1 Student-Project Allocation with Preferences over Projects David Manlove University of Glasgow Department of Computing Science Joint work with Gregg OMalley

  • View
    213

  • Download
    0

Embed Size (px)

Text of 1 Student-Project Allocation with Preferences over Projects David Manlove University of Glasgow...

  • Slide 1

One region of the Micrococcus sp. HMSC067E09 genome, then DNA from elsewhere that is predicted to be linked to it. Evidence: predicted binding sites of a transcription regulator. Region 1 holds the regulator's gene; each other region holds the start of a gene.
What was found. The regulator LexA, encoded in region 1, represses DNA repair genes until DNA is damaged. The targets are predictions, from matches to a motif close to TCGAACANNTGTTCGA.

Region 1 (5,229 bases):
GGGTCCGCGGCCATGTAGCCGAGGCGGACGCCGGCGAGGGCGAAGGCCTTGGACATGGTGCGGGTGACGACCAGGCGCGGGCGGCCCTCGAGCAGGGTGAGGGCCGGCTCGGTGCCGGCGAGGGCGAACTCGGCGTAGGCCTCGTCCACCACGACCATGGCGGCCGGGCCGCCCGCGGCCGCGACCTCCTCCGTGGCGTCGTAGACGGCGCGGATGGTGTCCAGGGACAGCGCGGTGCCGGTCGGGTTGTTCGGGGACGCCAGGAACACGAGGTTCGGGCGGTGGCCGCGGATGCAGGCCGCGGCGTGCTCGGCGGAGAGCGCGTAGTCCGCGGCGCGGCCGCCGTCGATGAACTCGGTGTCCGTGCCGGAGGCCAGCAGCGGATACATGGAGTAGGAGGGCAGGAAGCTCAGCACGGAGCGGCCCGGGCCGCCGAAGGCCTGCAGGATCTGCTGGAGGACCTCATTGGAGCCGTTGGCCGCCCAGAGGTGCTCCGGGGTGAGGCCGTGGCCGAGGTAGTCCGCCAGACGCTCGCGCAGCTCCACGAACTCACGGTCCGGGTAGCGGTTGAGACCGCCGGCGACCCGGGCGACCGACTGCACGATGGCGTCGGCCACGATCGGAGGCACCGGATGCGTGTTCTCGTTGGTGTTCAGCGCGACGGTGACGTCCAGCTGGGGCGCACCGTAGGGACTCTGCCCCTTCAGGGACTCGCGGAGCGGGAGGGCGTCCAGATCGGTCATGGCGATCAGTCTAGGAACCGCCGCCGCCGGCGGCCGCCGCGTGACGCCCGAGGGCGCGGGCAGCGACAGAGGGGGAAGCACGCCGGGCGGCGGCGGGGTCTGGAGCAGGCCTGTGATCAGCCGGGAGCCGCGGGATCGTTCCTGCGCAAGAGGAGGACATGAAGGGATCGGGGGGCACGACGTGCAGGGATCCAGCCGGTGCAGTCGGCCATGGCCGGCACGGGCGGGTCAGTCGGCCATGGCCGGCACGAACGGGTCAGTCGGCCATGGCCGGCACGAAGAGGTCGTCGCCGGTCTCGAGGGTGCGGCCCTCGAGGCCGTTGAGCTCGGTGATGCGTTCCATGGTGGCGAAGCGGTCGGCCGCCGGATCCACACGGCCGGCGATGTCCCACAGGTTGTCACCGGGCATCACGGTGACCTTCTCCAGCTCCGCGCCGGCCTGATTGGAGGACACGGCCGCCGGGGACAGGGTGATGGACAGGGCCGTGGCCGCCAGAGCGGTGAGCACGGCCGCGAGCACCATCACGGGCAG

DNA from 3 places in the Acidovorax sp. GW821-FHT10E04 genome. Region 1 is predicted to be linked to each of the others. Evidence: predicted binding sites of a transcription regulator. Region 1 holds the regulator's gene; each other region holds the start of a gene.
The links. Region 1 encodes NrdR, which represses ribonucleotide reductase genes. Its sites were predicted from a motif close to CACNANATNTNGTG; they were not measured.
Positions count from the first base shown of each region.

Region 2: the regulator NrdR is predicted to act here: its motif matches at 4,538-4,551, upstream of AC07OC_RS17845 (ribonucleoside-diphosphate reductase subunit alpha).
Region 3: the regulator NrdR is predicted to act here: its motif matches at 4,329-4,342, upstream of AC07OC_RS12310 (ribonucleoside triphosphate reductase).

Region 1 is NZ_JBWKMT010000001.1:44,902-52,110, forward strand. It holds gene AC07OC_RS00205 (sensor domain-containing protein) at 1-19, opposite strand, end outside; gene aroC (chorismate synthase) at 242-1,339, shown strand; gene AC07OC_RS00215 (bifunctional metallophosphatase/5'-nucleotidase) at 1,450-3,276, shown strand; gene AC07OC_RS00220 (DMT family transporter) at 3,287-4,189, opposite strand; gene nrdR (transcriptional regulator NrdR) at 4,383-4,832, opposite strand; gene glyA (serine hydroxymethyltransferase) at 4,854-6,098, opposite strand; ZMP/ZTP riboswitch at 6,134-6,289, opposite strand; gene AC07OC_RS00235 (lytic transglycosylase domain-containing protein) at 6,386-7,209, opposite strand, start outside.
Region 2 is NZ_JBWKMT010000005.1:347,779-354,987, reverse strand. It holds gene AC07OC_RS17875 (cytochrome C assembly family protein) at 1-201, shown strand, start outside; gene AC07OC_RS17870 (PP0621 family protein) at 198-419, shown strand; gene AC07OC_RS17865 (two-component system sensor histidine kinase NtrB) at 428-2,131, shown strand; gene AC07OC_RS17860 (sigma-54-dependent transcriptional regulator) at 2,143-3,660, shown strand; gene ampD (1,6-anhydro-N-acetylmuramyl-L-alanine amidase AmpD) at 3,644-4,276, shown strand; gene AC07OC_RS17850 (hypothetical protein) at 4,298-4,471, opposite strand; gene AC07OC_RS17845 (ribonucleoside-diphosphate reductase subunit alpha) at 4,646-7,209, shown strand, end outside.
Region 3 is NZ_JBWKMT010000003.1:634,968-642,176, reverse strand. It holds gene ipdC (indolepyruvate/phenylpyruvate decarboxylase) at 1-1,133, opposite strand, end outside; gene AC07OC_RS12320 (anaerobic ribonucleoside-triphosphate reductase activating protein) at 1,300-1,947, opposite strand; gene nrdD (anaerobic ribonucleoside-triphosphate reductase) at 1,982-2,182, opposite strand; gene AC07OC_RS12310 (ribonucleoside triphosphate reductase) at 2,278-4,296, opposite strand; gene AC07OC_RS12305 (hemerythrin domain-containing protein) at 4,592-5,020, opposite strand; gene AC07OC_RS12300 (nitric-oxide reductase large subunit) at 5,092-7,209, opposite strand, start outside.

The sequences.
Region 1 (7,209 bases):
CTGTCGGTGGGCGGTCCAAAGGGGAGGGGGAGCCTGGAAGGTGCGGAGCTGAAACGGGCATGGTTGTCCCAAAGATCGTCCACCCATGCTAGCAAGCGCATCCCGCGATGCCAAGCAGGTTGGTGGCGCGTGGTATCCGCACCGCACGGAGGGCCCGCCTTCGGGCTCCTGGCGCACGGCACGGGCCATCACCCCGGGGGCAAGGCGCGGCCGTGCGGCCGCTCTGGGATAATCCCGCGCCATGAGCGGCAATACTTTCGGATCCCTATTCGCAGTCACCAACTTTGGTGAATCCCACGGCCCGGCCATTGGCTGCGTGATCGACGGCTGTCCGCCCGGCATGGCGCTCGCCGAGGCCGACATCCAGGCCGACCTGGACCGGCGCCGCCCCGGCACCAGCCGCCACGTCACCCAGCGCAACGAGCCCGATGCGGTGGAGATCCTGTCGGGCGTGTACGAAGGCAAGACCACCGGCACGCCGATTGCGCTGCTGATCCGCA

1 Student-Project Allocation with Preferences over Projects David Manlove University of Glasgow Department of Computing Science Joint work with Gregg OMalley Supported by EPSRC grant GR/R84597/01, RSE / Scottish Exec Personal Research Fellowship Slide 2 2 Background and motivation Students may undertake project work during degree course Set of students, projects and lecturers Typically a wide range of projects exceeding number of students Students may rank projects in preference order Lecturers may have preferences over students / projects Projects / lecturers may have capacities Slide 3 3 Related work (1) Growing interest in automating the allocation process Efficient algorithms are important Formalise the matching problem The Student-Project Allocation problem (SPA) No explicit lecturer preferences University of Southampton Proll (1972), bottleneck assignment problem Teo and Ho (1998), greedy approach Anwar and Bahaj (2003), integer programming Harper et al (2005), genetic algorithm Slide 4 4 Related work (2) Lecturer preferences over students 1. Project and lecturer capacities equal to 1 University of York, Department of Computer Science Constraint programming for stable marriage variants Dye (2001), Kazakov (2002), Thorn (2003) 2. Arbitrary project and lecturer capacities Linear-time combinatorial algorithms Abraham, Irving and DFM, The student-project allocation problem, Proc. ISAAC 2003, LNCS Abraham, Irving and DFM, Two algorithms for the student- project allocation problem, 2004, submitted Slide 5 5 Lecturer preferences over projects Lecturer preferences over students Defaults to academic merit order? Weaker students obtain less preferable projects Lecturer preferences over projects Ranking could reflect research interests, for example Lecturer implicitly indifferent among all students who find a given project acceptable Student-Project Allocation problem with Project preferences (SPA-P) DFM and OMalley, Student-Project Allocation with Preferences over Projects, Proc. ACID 2005, to appear Seek a stable matching as a solution Roth (1984) Slide 6 6 Formal definition of SPA-P Set of students S={s 1, s 2, , s n } Set of projects P={p 1, p 2, , p m } Set of lecturers L={l 1, l 2, , l q } Each student s i finds acceptable a set of projects A i P s i ranks A i in strict order of preference Each project p j has a capacity c j Each lecturer l k has a capacity d k Each lecturer l k offers a set of projects P k P l k ranks P k in strict order of preference assume that P 1, P 2, , P q partitions P Slide 7 7 Example SPA-P instance Student preferencesLecturer preferencesLecturer capacities s 1 : p 1 p 4 p 3 l 1 : p 1 p 2 p 3 3 s 2 : p 5 p 1 Project capacities: 1 2 1 s 3 : p 2 p 5 s 4 : p 4 p 2 l 2 : p 4 p 5 2 s 5 : p 5 p 2 Project capacities: 1 2 Lecturer capacities: d 1 = 3, d 2 = 2 Project capacities: c 1 = 1 ; c 2 = 2 ; c 3 = 1 ; c 4 = 2 ; c 5 = 1 Slide 8 8 An assignment M is a subset of S P such that if (s i, p j ) M then s i finds p j acceptable Definition of a matching Slide 9 9 An assignment M is a subset of S P such that if (s i, p j ) M then s i finds p j acceptable If (s i, p j ) M, where l k offers p j, we say that s i is assigned to p j s i is assigned to l k p j is assigned s i l k is assigned s i Definition of a matching Slide 10 10 An assignment M is a subset of S P such that if (s i, p j ) M then s i finds p j acceptable If (s i, p j ) M, where l k offers p j, we say that s i is assigned to p j s i is assigned to l k p j is assigned s i l k is assigned s i For any student s i, M ( s i ) denotes the set of projects that s i is assigned to For any project p j, M ( p j ) denotes the set of students assigned to p j For any lecturer l k, M ( l k ) denotes the set of students assigned to (projects offered by) l k Definition of a matching Slide 11 11 Definition of a matching An assignment M is a subset of S P such that if (s i, p j ) M then s i finds p j acceptable If (s i, p j ) M, where l k offers p j, we say that s i is assigned to p j s i is assigned to l k p j is assigned s i l k is assigned s i For any student s i, M ( s i ) denotes the set of projects that s i is assigned to For any project p j, M ( p j ) denotes the set of students assigned to p j For any lecturer l k, M ( l k ) denotes the set of students assigned to (projects offered by) l k A matching M is an assignment such that | M ( s i )| 1, |M(p j )| c j and |M(l k )| d k Slide 12 12 Example matching Student preferencesLecturer preferencesLecturer capacities s 1 : p 1 p 4 p 3 l 1 : p 1 p 2 p 3 2/3 s 2 : p 5 p 1 Project capacities: 0/1 1/2 1/1 s 3 : p 2 p 5 s 4 : p 4 p 2 l 2 : p 4 p 5 2/2 s 5 : p 5 p 2 Project capacities: 0/1 2/2 Lecturer capacities: d 1 = 3, d 2 = 2 Project capacities: c 1 = 1 ; c 2 = 2 ; c 3 = 1 ; c 4 = 1 ; c 5 = 2 Slide 13 13 Stable matchings (s i, p j ) is a blocking pair of a matching M if: 1. p j A i 2. Either s i is unmatched in M, or s i prefers p j to M(s i ) 3. p j is under-subscribed and either a) s i M(l k ) and l k prefers p j to M(s i ) b) s i M(l k ) and l k is under-subscribed c) s i M(l k ) and l k prefers p j to his worst non-empty project where l k is the lecturer who offers p j A matching M is stable if it admits no blocking pair Slide 14 14 Example blocking pair (1) Student preferencesLecturer preferencesLecturer capacities s 1 : p 1 p 4 p 3 l 1 : p 1 p 2 p 3 2/3 s 2 : p 5 p 1 Project capacities: 0/1 1/2 1/1 s 3 : p 2 p 5 s 4 : p 4 p 2 l 2 : p 4 p 5 2/2 s 5 : p 5 p 2 Project capacities: 0/1 2/2 (s 1, p 1 ) is a blocking pair, since 3. p 1 is under-subscribed and a) s 1 M(l 1 ) and l 1 prefers p 1 to M(s 1 )=p 3 Slide 15 15 Example blocking pair (2) Student preferencesLecturer preferencesLecturer capacities s 1 : p 1 p 4 p 3 l 1 : p 1 p 2 p 3 2/3 s 2 : p 5 p 1 Project capacities: 0/1 1/2 1/1 s 3 : p 2 p 5 s 4 : p 4 p 2 l 2 : p 4 p 5 2/2 s 5 : p 5 p 2 Project capacities: 0/1 2/2 (s 2, p 1 ) is a blocking pair, since 3. p 1 is under-subscribed and b) s 2 M(l 1 ) and l 1 is under-subscribed Slide 16 16 Example blocking pair (3) Student preferencesLecturer preferencesLecturer capacities s 1 : p 1 p 4 p 3 l 1 : p 1 p 2 p 3 2/3 s 2 : p 5 p 1 Project capacities: 0/1 1/2 1/1 s 3 : p 2 p 5 s 4 : p 4 p 2 l 2 : p 4 p 5 2/2 s 5 : p 5 p 2 Project capacities: 0/1 2/2 (s 4, p 4 ) is a blocking pair, since 3. p 4 is under-subscribed and c) s 4 M(l 2 ) and l 2 prefers p 4 to his worst non-empty project Slide 17 17 Example stable matching Student preferencesLecturer preferencesLecturer capacities s 1 : p 1 p 4 p 3 l 1 : p 1 p 2 p 3 2/3 s 2 : p 5 p 1 Project capacities: 1/1 1/2 0/1 s 3 : p 2 p 5 s 4 : p 4 p 2 l 2 : p 4 p 5 2/2 s 5 : p 5 p 2 Project capacities: 1/1 1/2 Slide 18 18 Sizes of stable matchings Every instance of SPA-P admits at least one stable matching Slide 19 19 Sizes of stable matchings Every instance of SPA-P admits at least one stable matching But, stable matchings can have different sizes, e.g. Student preferencesLecturer preferences s 1 : p 1 p 2 l 1 : p 1 s 2 : p 1 l 2 : p 2 (each project and lecturer has capacity 1) Slide 20 20 Sizes of stable matchings Every instance of SPA-P admits at least one stable matching But, stable matchings can have different sizes, e.g. Student preferencesLecturer preferences s 1 : p 1 p 2 l 1 : p 1 s 2 : p 1 l 2 : p 2 (each project and lecturer has capacity 1) M 1 ={(s 1, p 1 )} Slide 21 21 Sizes of stable matchings Every instance of SPA-P admits at least one stable matching But, stable matchings can have different sizes, e.g. Student preferencesLecturer preferences s 1 : p 1 p 2 l 1 : p 1 s 2 : p 1 l 2 : p 2 (each project and lecturer has capacity 1) M 1 ={(s 1, p 1 )} Student preferencesLecturer preferences s 1 : p 1 p 2 l 1 : p 1 s 2 : p 1 l 2 : p 2 (each project and lecturer has capacity 1) M 2 ={(s 1, p 2 ), (s 2, p 1 )} Slide 22 22 Maximisation problem MAX-SPA-P denotes the problem of finding a maximum cardinality stable matching, given an instance of SPA-P ALL-SPA-P denotes the problem of deciding whether an instance of SPA-P admits a stable matching in which every student is matched We show that ALL-SPA-P is NP-complete Immediate corollary is that MAX-SPA-P is NP-hard Result holds even if each project and lecturer has capacity 1 Slide 23 23 Exact Maximal Matching A matching M in a graph G is maximal if M { e } is not a matching for any edge e M u1u1 u2u2 w1w1 w2w2 u3u3 w3w3 u1u1 u2u2 w1w1 w2w2 u3u3 w3w3 The following problem is NP-complete: EXACT-MM Input: Bipartite graph G and integer K Question: does G contain a maximal matching of size (exactly) K ? Slide 24 24 Overview of the reduction uiui wjwj must ensure that u i or w j matched EXACT-MM instance assume n 1 LH vertices assume n 2 RH vertices Slide 25 25 Overview of the reduction uiui wjwj must ensure that u i or w j matched s i : p j y 1 y n 1 -K q j : p j z j ALL-SPA-P instance EXACT-MM instance Student preferences t i : z 1 z n 2 assume n 1 LH vertices assume n 2 RH vertices Lecturer preferences (1 i n 1 ) (1 j n 2 ) (1 i n 2 -K) r j : y j (1 j n 1 -K) Each project and lecturer has capacity 1 Slide 26 26 Overview of the reduction uiui wjwj must ensure that u i or w j matched s i : p j y 1 y n 1 -K q j : p j z j ALL-SPA-P instance EXACT-MM instance Student preferences Each project and lecturer has capacity 1 t i : z 1 z n 2 assume n 1 LH vertices assume n 2 RH vertices Lecturer preferences (1 i n 1 ) (1 j n 2 ) (1 i n 2 -K) r j : y j (1 j n 1 -K) Slide 27 27 Approximation algorithm M = M {(s i, p j )} ; /* s i is provisionally assigned to p j and to l k */ if (l k is full) { p z = l k s worst non-empty project ; for (each successor p t of p z on l k s list) for (each student s r such that s r A t ) delete p t from s r s list ; } M = ; while (some student s i is free and s i has a nonempty list) { p j = first project on s i s list ; l k = lecturer who offers p j ; /* s i applies to p j */ if (p j is full) delete p j from s i s list ; else if (l k is